First Media: Why A Cable Network Pivoted To Social Video

The company behind a cable channel for babies has built a thriving branded content business on social media.

The against-the-grain strategy comes as many digital publishers de-emphasize social media, instead eying video and connected TV as their next big revenue streams.

First Media made the switch in 2016, a decade after it was founded as BabyFirst TV, a cable TV channel with animated programs for babies. The niche channel averages a .1 or .2 Nielsen rating.

To reach the moms of its baby viewers, First Media then created social media content for them on topics such as DIY (Blossom), food (So Yummy) and beauty (Blusher).

Since then, First Media has attracted more than 100 million Facebook fans to its pages and multimillion view counts on YouTube. Blossom’s video view count makes it the top cross-platform creator in the home and DIY category, according to Tubular Labs data, and So Yummy ranks second for food and drink across Facebook, Instagram and YouTube.

Sam’s Club, Pepsi, ShopRite, letgo, Dollar Shave Club, Bed, Bath & Beyond and other brands work with First Media to develop creative and distribute their content.

“If I may be blunt, we are the next QVC,” stated Sharon Rechter, First Media’s president and co-founder. “We create short videos that make you want a product now. We are your recommendation engine.”

Eschewing venture capital funding has helped First Media thrive with this model when other platform-focused publishers like LittleThings flamed out more than a year ago, Rechter said. While VC-backed publishers might sign multimillion dollar deals with little profit in order to grow revenue and justify their valuations, First Media always focused on profitability in addition to growth.

First Media’s rigorous approach to content creation also minimizes waste, and it’s been willing to test new business arrangements including revenue sharing and commerce.

“In order to justify their crazy valuations, publishers have to create deals that have a high top line, but sacrifice their bottom line,” Rechter said.

Although the company took a hit with Facebook algorithm changes last year, its cable revenue stream provided enough stability to weather the change – and it emerged from the storm stronger, with less competition to boot. Now its nonbranded content videos bring in money from Facebook via revenue share.

“One of our organic videos with no brand integration made north of $700,000 in Q4” from Facebook’s mid-roll video ad placements, Rechter said.

The branded content machine 

The sausage-making of branded content for publishers usually goes something like this: Publishers look at their top-performing organic content and try to replicate what works best for their audience in their work for brands. They pay close attention to the first few seconds of a video and test multiple creatives. Then they distribute it to their followers, deploying a mix of organic and paid tactics.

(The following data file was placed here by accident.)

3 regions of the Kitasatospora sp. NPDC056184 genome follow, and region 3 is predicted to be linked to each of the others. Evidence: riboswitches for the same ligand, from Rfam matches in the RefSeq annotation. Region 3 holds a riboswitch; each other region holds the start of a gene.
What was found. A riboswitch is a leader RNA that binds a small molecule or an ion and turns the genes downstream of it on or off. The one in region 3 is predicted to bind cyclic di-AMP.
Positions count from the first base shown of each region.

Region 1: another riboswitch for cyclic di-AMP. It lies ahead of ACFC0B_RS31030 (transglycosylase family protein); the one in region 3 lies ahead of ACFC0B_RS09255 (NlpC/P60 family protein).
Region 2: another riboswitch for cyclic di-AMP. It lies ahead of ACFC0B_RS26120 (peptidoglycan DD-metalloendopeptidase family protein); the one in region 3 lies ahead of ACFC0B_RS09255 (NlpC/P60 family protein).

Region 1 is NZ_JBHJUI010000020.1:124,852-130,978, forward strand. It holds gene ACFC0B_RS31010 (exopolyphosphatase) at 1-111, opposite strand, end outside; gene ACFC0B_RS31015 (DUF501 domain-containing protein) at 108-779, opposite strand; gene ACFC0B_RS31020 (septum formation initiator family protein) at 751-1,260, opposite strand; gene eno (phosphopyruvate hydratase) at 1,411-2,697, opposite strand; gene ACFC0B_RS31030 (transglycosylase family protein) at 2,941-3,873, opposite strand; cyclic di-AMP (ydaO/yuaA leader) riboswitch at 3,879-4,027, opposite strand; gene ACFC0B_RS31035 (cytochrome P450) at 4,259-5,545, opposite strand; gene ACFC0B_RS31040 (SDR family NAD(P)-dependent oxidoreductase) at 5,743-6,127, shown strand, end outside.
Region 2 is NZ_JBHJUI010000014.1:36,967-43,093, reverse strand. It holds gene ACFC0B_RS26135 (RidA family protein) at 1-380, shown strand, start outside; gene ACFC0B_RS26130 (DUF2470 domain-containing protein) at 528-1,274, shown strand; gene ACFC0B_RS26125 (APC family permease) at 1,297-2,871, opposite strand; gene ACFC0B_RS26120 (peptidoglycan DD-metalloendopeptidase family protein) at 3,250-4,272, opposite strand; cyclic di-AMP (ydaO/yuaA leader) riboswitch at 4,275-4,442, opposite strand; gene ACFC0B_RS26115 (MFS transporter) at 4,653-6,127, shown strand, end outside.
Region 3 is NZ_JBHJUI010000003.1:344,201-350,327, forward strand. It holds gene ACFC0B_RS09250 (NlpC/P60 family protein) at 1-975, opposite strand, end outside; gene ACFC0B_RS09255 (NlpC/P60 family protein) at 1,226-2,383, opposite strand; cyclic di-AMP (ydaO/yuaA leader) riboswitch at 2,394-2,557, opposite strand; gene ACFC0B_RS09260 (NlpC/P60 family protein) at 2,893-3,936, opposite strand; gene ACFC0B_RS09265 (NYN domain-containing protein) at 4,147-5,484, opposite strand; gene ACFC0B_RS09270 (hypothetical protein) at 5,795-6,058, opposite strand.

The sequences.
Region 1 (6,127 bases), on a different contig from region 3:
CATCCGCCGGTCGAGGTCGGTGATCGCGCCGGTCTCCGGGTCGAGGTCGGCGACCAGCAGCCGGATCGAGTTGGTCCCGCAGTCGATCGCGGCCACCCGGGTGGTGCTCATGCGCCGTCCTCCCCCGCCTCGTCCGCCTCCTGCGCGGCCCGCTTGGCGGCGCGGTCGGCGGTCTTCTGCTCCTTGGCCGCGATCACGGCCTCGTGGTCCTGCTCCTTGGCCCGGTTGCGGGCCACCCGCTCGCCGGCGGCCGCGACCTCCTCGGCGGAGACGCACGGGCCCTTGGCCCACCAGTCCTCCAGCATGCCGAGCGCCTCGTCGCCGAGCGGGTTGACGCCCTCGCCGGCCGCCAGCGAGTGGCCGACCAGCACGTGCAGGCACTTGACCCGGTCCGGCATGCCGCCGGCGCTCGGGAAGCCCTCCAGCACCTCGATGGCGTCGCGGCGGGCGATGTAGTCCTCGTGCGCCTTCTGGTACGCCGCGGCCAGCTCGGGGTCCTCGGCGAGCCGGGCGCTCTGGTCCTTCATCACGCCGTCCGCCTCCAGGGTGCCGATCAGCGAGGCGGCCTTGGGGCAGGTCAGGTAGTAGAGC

First Media combines the art and science of content creation and distribution in a simple formula: The effective cost-per-click is a function of the ad creative. A better branded video means more people see the ad, take an action and ultimately convert.

“The better the video, the more you can drive people through the funnel,” Rechter said.

If one out of 1,000 people take an action, but good creative inspires 5,000 people to watch it, performance improves by a factor of five. And a better quality video will boost the amount of people who take an action, too, she said.

Since it’s so confident in its ability to drive actions with its videos, it will price campaigns for performance marketers that way. If they have a $20 cost per action, First Media will analyze whether it can meet that mark and use organic and paid marketing to meet its goal.

First Media can optimize further if marketers share more data, such as who actually used an app, instead of just downloading it.

That’s how First Media worked with the app K Health. The startup uses AI to diagnose patients based on symptoms they present, and it wanted users to use the app, not just download it. Its campaign with First Media reduced customer acquisition costs by 75% and delivered high-quality users, in part by using the Facebook SDK to optimize toward users who had reached the “symptom checker” part of the app.

First Media also provided useful insights about what worked best. Funny videos about health issues, for example, performed much better than those with a scarier tone, so it optimized away from a creative that showed a women “freaking out,” Rechter said.

First Media also helps marketers who want branding initiatives that emphasize reach and completion. And it can combine tactics, such as paying to show a lower-funnel video to viewers who complete most of an organic video with a softer brand message.

As First Media looks to further expand its 170-person company, it’s testing commerce. Earlier this year, it self-published a cookbook and sold out of a 25,000-copy run in 10 days. For the holiday season, it self-published five cookbooks and sold out of four of five. Rechter claims that ability to drive sales mirrors sales channels like QVC.

As the company forges ahead, Rechter acknowledges that it’s a difficult path. Most crossover companies crash and burn when they move to a different medium.

“Everyone’s grass looks greener,” Rechter said. “Of the players that have made attempts, 95% of them have failed. It’s a different viewing pattern, customer and expectation. The way you watch on Facebook is very different.”

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